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At Suncor (NYSE: SU ) , Canada's largest energy company, bland has replaced bold. In just over a year after taking over as the company's Chief Executive, Steve Williams has slashed production targets, cancelled mega projects, and doubled the dividend. In his own words, Williams has abandoned the idea of "growth for the sake of growth". But what should shareholders think of the company's new philosophy?
Suncor's new direction
After taking the helm, Williams told analysts during his first conference call, "Growth for the sake of growth doesn't interest me. What interests me is profitable growth". The comment signaled that Suncor was distancing itself from the wild spending days of its past. Within a year, the new Chief Executive abandoned his predecessor's production target of one million oil equivalent barrels per day by 2020, shelved the company's $11.6 billion Voyageur upgrading facility, and sold off $1 billion in North American natural gas assets.
In Williams' view, a project only warrants investment if it can exceed a 15% return hurdle rate. Such a policy favors, not bold new mining projects, but smaller initiatives.
The benefit of these types of projects is that they provide a high return on investment with lower risk and capital intensity. As part of this effort, Williams is investing to improve the reliability of the company's upgrader facilities and is aiming to add an extra 100,000 barrels of production over the next three to four years through de-bottlenecking-industry slang for wringing the kinks out of existing operations.
All of this means the company's existing operations are spinning off a lot more cash than management can reinvest profitability. Much of this excess capital has been returned to shareholders. Since 2012, Williams has doubled Suncor's quarterly dividend payout to $0.20 per share and has pledged to buy back 10% of the company's outstanding shares.
What should shareholders think of this?
Investors shouldn't be biased by either higher dividends or faster growth. Rather they should be concerned with how effectively management is allocating capital.
If management can generate a low-risk 20% return, I'd rather the company keep my money. Take Harold Hamm, Chief Executive at Continental Resources (NYSE: CLR ) for example. Mr. Hamm is drilling with a straw in the Bakken with the company posting a 22% annual return on equity over the past five years. After generating those types of numbers, I don't resent Mr. Hamm for not paying shareholders a dividend at all. He's doing a better job deploying his capital than most investors could.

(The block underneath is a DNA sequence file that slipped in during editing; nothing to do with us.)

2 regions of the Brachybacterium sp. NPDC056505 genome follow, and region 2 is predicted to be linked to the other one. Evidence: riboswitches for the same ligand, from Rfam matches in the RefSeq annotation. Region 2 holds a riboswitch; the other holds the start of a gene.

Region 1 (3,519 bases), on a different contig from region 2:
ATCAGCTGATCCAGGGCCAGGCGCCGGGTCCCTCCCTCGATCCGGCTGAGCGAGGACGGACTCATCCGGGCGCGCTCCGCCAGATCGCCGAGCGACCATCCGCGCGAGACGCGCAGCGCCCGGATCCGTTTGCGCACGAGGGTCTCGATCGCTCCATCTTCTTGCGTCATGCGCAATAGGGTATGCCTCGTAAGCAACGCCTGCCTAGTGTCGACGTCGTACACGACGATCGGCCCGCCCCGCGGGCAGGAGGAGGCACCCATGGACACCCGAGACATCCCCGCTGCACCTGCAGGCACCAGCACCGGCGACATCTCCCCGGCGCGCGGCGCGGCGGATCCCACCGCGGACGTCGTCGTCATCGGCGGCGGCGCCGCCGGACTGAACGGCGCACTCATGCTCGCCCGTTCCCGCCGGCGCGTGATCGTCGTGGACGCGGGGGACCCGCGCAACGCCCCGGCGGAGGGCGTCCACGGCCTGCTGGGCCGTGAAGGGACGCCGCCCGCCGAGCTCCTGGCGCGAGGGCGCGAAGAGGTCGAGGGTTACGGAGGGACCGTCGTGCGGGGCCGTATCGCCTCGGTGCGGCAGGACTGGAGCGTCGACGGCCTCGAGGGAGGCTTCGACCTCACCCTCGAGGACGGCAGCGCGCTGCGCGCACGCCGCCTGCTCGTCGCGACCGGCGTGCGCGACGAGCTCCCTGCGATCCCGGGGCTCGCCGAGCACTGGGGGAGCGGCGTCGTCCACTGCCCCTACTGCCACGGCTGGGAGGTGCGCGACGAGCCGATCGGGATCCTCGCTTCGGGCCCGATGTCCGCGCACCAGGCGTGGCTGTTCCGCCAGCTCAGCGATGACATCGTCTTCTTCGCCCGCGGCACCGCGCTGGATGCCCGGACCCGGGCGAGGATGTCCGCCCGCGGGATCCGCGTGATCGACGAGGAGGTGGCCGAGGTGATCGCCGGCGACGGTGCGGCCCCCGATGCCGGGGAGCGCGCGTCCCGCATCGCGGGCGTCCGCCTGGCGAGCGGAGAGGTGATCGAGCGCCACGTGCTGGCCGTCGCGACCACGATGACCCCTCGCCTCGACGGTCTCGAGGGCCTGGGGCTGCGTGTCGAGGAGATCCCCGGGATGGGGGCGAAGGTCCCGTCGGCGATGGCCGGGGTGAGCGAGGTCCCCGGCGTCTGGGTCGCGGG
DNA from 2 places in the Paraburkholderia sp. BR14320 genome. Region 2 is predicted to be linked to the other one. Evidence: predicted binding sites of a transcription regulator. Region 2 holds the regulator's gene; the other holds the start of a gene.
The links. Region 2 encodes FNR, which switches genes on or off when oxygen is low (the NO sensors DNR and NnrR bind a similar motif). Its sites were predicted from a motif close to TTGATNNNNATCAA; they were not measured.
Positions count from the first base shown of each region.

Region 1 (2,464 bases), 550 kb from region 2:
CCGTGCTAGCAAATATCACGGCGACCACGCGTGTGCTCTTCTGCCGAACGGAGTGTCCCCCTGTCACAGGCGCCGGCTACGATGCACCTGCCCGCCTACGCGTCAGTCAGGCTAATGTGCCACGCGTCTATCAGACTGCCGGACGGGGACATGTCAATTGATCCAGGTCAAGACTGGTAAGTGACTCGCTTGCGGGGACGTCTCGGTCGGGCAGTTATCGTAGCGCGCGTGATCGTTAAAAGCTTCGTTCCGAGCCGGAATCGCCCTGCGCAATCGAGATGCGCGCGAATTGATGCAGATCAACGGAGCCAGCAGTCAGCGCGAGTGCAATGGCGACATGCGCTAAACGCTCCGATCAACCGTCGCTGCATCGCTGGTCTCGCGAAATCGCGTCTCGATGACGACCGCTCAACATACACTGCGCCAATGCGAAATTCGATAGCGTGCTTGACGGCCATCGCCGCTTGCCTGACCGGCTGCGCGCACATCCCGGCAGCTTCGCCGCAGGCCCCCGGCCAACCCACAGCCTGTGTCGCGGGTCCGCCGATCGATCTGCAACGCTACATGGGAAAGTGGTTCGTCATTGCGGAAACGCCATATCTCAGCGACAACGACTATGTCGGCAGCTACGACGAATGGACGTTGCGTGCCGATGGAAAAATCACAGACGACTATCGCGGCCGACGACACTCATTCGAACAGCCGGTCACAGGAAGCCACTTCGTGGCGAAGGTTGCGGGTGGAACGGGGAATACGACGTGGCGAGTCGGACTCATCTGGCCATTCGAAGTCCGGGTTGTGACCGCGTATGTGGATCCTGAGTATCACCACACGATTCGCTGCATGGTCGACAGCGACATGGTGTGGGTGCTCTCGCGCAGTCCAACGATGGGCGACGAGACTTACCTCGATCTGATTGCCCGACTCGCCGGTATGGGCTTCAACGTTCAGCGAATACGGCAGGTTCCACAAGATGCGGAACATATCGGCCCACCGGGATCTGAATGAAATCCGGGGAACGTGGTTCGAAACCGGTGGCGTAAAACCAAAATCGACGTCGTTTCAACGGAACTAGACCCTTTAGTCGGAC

But that's not the case at Suncor. Ploughing money back into the oil sands is probably less than optimal. Costs continue to rise due to chronic labor shortages. Bitumen prices are weak because of insufficient pipeline capacity. As I discussed above, Mr. Williams has a few projects on his plate where he can generate a sufficient return for shareholders. But he's probably going to struggle to find a productive use for all of the $4.8 billion the company is expected to generate in free cash flow this year.
So rather than redeploy that capital in low-return projects for the sake of earnings growth, Williams is returning it to shareholders. That's a break from the company's old philosophy and something shareholders should be happy with.
But Suncor isn't the only company with a new chief executive dropping the growth for growth's sake mantra. Due to low commodity prices, several other names in the energy patch are adopting similar changes.
Chesapeake Energy's (NYSE: CHK ) new Chief Executive Doug Lawler is looking to sell off non-core assets, increase liquids production, and cut costs. The move is a big change from the company's days under Aubrey McClendon when the company took on $12 billion debt to finance massive land grab.
Under the leadership of former Chief Executive Tom Ward, SandRidge Energy (NYSE: SD ) was criticized for its reckless spending that created unnecessary risks for shareholders. But since new CEO James Bennett took over, the company has slashed capital expenditures, and refocused drilling de-risked Mississippi Lime properties. It's a refreshing change for investors.
Foolish bottom line
Mr. Williams faces a big decision later this year when the company will make a final judgement on whether to proceed with the Fort Hills bitumen mining project. Suncor has delayed the decision as it tries to determine if the project will provide a sufficient return on investment. I don't know what the final decision will be, but I believe Williams' decision will be in the best interest of shareholders. A trustworthy management team is a hard trait to find and half the battle when searching for quality investments.
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